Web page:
The backcountry portion of the Burt Trail starts right around 1,500’ elevation, and getting to that point represents a pretty hefty approach of over two miles, so that’s about the minimum distance one will have to go on this route to get into terrain for potential descents.  The Burt Trail really starts to steepen above 2,000’, which one hits at close to three miles in.  At that point it’s comprised of switchbacks to accommodate the steeper terrain.  That area is still mostly hardwoods, with scattered evergreens, so tree density isn’t too bad and one can easily cut the switchbacks and ski through the forest.  That terrain is pretty steep though, so one would want a decent amount of powder for it to be optimal.  Based on darkness and trying to ensure that I made it back to the Cross Country Center by 5:00 P.M. since a sign that the parking lot gate would close at that point, I only ascended to the junction with the Underhill Trail, but I could see that there was plenty of similar terrain right up above me.

As for the skiing and conditions, one would definitely want more powder above the base than what I found today, but I was still able to get in some decent turns.  I had my midfat Tele skis, which were certainly not all that light in the overall spectrum of Nordic equipment, but I was thankful to have something that could handle the descent well.  I cut the Burt Trail switchbacks and skied the fairly open forest in some spots, but I could actually stay on the trail itself for the most part where it mattered.  Only one person had gone up ahead of me above 2,000’ on the trail and they must have descended another way, because there was no descent track.  So the Burt Trail itself was relatively untracked and I got some of my best turns of the afternoon simply by staying on it.  The terrain in the 1,500’ to 2,000’ range offers some options off the trail depending on the pitch of the terrain, but I just ran my descent out the trail itself based on the snow conditions and my time.  The whole runout back to the Cross Country Center is actually pretty fun, and you can really cruise along at times, but you will have to do some skating and deal with a couple of small uphill sections.  It’s quite similar to running out the Bruce Trail though, and indeed the route is identical in some spots, so if you’ve done that you’ll have a good sense for what this is like.

An image showing GPS data on Google Earth from a backcountry ski tour in the Ranch Valley of Vermont near Stowe Mountain Resort
Today’s backcountry ski route in the Ranch Valley

It looks like we’ll be in a fairly active weather pattern in the foreseeable future with some clipper-type events and larger synoptic systems with potential mixed precipitation, so we’ll see how these play out in terms of bolstering the snowpack.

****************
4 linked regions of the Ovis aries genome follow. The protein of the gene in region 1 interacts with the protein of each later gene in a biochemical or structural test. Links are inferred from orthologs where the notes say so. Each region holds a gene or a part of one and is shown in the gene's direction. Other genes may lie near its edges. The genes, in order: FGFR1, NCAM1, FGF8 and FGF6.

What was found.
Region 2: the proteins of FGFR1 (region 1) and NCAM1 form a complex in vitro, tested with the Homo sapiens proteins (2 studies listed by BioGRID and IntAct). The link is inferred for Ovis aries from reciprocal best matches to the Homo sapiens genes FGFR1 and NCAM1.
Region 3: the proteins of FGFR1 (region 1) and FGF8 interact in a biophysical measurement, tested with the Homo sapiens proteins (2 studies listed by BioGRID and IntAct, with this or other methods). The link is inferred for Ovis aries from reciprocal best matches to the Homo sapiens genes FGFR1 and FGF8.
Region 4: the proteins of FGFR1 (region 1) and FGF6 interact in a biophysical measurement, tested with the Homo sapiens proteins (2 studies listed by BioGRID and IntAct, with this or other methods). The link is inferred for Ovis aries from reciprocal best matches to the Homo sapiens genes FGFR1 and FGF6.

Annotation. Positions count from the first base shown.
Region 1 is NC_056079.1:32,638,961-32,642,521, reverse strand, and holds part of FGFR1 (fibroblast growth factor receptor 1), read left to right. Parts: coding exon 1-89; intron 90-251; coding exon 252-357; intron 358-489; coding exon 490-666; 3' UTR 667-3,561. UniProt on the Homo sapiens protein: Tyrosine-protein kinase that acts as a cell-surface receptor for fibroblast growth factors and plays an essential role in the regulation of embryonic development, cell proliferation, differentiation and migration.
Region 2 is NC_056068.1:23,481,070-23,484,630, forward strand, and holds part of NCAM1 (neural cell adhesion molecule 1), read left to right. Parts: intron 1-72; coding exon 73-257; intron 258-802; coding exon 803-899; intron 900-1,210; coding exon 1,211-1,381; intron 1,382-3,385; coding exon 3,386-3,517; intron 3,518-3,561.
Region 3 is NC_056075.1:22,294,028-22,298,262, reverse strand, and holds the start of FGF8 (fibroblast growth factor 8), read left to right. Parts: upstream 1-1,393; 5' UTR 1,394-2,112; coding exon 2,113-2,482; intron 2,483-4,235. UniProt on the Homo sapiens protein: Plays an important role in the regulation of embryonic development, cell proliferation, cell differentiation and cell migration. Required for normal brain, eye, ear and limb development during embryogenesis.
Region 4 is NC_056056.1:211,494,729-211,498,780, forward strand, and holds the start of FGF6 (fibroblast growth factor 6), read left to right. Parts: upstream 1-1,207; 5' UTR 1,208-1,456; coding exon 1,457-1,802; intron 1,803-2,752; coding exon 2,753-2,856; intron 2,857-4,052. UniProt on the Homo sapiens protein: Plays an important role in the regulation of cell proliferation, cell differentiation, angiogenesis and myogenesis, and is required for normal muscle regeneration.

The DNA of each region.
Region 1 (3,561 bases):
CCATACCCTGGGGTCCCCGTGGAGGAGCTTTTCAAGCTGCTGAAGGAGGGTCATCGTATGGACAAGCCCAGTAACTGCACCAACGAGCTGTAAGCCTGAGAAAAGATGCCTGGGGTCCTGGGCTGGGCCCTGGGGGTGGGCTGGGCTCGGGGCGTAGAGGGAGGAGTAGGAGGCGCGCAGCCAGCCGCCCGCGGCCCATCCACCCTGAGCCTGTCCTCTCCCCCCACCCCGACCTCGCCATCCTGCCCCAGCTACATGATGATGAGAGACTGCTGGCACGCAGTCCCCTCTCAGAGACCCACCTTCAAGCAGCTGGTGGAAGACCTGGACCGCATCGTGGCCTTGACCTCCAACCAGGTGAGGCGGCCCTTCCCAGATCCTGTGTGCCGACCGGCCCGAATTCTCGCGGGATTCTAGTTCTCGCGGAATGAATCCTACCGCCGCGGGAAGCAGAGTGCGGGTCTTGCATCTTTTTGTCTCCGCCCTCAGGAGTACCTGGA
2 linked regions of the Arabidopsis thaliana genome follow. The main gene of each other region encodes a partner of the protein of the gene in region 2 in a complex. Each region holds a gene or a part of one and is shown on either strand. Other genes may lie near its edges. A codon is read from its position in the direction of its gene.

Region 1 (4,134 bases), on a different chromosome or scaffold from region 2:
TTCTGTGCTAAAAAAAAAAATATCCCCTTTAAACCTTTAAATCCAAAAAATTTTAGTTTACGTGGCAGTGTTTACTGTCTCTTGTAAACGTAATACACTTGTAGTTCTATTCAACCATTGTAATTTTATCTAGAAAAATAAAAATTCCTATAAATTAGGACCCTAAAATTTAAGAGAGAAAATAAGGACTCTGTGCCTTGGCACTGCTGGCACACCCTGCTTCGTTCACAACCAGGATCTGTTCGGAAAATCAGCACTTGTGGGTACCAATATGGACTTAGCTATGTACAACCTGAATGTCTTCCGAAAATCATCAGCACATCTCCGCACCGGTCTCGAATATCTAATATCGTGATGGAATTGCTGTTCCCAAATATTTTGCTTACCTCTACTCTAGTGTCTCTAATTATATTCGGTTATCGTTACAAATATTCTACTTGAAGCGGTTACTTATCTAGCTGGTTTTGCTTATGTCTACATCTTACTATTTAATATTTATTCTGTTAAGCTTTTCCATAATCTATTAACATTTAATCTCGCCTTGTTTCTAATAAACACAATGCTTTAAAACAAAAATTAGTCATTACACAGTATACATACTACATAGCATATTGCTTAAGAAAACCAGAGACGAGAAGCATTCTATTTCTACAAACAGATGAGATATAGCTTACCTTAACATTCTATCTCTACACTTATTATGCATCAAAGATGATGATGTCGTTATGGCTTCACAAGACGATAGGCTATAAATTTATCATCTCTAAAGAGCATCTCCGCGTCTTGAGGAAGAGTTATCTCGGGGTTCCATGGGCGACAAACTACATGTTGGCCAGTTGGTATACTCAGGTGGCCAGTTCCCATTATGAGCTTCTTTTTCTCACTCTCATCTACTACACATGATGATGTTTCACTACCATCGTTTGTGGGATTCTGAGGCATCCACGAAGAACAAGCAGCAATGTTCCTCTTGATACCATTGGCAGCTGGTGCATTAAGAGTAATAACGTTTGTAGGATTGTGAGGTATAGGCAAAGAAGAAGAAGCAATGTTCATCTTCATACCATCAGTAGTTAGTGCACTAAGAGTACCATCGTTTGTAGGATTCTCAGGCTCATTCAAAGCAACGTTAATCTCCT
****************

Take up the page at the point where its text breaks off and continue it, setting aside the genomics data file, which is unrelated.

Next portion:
Bolton Valley Nordic Center, VT 02JAN2017

An image of the cover to the newest version of Bolton Valley's Nordic & Backcountry Trail Map
The beautiful cover to the newest version of Bolton Valley’s Nordic & Backcountry Trail Map

It’s been quite a while since I’ve been out for a genuine cross country ski session, but that’s what I got to do today at the Bolton Valley Nordic Center.  E planned to take the boys up to the resort’s sports center for some swimming this afternoon, and with a fairly short window of time and not much new snow over the past few days, some cross country skiing seemed like the perfect fit.

The resort was again quite busy today with many people off from school and work, and indeed the lift queues looked fairly substantial as we passed by the base lodge.  We were able to park right down by the sports center and E and the boys headed roff to the pool while I got my gear together.  I took a nice round trip out on Broadway and Maple Loop, and enjoyed the ability to actually ski in the tracked lanes.  Where possible I used the tracks and skied classic, but also skated in some spots.  My skis aren’t really skate skis, but I was able to fumble through some strides.  I jumped into the powder off the sides of the trails a few times and even managed a few Telemark turns, but I was thoroughly reminded of just how unstable real cross country skis are.

An image from outside the Bolton Valley Nordic Center at Bolton Valley Ski Resort in Vermont

The boys had a lot of fun catching balls as they jumped into the pool and did everything else they’ve missed since the last time they were in the water.  We walked up to get some sandwiches from the deli before we left, and could see the mass exodus of visitors heading back to their cars as the ski day ended.  Based on what we’ve seen over this holiday period, I think the resort has seen a lot of visitors thanks to fairly decent ski conditions, so hopefully that’s been a big positive during what is typically the biggest week of the ski season.